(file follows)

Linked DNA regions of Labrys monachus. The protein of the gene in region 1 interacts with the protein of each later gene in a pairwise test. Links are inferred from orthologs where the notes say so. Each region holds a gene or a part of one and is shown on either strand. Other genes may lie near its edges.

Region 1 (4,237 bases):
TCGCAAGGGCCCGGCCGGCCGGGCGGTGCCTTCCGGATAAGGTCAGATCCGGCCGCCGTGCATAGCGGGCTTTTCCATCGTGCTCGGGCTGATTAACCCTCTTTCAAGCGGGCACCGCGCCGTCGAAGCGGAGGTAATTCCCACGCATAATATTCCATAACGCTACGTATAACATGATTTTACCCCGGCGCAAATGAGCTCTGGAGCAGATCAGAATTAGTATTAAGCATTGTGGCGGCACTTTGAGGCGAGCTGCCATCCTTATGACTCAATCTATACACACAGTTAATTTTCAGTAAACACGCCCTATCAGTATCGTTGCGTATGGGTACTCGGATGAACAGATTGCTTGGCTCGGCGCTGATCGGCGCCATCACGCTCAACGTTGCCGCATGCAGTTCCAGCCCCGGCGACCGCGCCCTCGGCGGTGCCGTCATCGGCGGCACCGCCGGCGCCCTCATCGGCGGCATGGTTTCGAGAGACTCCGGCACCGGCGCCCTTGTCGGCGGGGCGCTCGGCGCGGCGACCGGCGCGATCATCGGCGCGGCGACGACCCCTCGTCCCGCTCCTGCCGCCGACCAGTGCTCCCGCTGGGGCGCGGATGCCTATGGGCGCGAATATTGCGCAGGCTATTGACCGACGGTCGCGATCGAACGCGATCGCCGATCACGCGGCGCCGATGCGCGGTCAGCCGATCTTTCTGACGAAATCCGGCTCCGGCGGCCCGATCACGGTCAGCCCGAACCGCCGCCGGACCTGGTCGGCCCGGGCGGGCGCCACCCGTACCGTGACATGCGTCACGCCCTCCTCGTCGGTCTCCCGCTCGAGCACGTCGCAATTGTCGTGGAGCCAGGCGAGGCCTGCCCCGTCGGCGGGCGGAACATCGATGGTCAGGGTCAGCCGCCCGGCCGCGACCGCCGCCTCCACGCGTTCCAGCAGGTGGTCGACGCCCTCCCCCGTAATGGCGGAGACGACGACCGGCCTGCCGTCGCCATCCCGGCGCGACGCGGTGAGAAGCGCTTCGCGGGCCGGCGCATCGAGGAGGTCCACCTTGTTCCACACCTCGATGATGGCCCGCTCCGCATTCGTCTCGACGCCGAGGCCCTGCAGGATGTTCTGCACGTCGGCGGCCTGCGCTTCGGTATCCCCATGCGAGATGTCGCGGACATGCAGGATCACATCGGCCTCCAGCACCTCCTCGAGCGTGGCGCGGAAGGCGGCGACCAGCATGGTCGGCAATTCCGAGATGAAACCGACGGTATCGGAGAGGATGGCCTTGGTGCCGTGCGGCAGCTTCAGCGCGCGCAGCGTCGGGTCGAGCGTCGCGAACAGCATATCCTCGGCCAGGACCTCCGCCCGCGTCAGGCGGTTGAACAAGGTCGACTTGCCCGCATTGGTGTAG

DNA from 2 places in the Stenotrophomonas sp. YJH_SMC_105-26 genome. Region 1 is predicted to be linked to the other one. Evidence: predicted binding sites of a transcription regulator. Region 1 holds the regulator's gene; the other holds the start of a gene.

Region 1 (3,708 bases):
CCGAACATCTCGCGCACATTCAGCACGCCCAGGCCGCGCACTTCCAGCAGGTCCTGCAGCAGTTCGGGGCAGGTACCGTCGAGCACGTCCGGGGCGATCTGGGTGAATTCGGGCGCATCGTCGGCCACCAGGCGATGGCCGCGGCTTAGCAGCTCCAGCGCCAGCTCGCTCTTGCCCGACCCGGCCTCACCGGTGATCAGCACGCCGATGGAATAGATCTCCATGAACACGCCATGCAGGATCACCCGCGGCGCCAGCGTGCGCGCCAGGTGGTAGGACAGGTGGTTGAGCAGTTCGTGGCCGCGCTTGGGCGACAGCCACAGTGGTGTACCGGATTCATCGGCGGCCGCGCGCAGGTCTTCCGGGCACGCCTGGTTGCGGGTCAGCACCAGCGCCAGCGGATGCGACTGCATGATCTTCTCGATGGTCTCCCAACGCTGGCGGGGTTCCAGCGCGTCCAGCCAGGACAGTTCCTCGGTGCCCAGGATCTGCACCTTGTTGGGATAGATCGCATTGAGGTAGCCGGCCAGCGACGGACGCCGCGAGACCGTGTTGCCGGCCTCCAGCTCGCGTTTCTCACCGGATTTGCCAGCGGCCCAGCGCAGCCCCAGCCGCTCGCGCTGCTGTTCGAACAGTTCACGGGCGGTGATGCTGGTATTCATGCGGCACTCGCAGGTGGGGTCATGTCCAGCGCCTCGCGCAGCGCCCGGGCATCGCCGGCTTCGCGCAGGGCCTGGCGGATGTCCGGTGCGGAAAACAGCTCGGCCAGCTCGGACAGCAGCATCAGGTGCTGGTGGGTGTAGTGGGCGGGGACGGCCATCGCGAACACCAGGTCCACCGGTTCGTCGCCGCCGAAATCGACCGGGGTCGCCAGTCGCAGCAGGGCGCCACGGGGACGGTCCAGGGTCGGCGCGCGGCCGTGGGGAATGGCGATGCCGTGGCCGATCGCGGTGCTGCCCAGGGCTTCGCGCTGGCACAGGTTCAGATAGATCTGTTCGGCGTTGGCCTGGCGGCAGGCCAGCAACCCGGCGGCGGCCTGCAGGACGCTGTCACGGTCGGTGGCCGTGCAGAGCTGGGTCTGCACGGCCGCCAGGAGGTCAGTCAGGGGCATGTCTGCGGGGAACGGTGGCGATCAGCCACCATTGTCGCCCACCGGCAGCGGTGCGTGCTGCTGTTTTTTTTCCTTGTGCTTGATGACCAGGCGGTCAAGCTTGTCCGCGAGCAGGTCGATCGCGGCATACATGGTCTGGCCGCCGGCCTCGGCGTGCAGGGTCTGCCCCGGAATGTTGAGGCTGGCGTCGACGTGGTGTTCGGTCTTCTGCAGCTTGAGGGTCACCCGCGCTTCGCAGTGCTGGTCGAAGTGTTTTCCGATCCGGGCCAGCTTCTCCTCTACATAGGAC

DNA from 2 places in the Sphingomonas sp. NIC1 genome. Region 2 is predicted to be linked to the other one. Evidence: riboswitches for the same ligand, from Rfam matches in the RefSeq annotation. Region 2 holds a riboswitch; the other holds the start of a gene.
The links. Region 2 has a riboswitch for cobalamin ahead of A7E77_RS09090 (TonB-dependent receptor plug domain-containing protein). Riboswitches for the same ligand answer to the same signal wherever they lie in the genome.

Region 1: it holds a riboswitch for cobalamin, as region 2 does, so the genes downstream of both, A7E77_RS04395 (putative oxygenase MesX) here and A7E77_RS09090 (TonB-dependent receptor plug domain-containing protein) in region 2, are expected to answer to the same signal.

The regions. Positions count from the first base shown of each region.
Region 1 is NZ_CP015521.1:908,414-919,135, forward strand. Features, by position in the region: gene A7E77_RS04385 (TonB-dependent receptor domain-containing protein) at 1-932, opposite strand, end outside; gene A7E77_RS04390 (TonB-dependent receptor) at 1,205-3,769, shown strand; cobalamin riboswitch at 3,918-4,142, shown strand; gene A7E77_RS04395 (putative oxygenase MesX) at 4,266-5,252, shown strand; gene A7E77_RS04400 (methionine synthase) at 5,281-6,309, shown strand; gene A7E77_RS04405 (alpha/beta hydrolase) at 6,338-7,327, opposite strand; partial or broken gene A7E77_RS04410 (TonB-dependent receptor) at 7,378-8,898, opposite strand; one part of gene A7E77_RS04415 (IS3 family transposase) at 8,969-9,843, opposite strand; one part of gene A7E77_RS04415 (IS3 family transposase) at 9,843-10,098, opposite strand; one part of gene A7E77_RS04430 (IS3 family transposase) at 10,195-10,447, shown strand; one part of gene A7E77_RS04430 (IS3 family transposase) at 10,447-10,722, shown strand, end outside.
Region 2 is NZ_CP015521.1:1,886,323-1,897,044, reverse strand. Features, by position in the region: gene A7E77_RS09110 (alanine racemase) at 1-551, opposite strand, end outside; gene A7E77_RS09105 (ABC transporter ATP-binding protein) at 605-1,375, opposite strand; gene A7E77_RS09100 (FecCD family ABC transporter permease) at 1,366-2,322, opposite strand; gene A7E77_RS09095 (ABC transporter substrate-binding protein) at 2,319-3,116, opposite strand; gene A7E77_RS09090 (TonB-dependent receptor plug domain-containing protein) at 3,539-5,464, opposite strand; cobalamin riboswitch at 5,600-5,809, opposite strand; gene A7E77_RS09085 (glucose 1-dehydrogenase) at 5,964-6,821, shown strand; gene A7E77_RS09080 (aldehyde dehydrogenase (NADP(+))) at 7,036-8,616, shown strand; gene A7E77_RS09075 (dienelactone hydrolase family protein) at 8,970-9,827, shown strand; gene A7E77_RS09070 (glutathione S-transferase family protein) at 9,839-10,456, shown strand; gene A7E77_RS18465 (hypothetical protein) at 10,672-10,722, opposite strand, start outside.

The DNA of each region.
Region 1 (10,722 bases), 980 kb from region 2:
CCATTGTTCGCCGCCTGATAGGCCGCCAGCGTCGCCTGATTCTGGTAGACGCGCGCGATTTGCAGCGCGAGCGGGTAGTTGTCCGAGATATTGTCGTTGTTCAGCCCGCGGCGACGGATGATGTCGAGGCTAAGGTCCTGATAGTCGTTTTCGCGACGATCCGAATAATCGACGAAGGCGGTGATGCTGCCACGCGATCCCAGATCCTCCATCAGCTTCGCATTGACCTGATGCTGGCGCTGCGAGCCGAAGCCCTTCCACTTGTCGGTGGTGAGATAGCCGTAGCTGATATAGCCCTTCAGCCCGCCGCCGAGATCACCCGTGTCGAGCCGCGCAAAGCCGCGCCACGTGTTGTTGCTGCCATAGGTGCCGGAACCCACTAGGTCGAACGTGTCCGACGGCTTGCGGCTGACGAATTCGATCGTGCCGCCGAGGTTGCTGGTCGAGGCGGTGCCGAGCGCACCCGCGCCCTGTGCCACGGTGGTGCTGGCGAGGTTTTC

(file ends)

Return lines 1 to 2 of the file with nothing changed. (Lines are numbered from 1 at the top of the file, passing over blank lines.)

Linked DNA regions of Labrys monachus. The protein of the gene in region 1 interacts with the protein of each later gene in a pairwise test. Links are inferred from orthologs where the notes say so. Each region holds a gene or a part of one and is shown on either strand. Other genes may lie near its edges.

Region 1 (4,237 bases):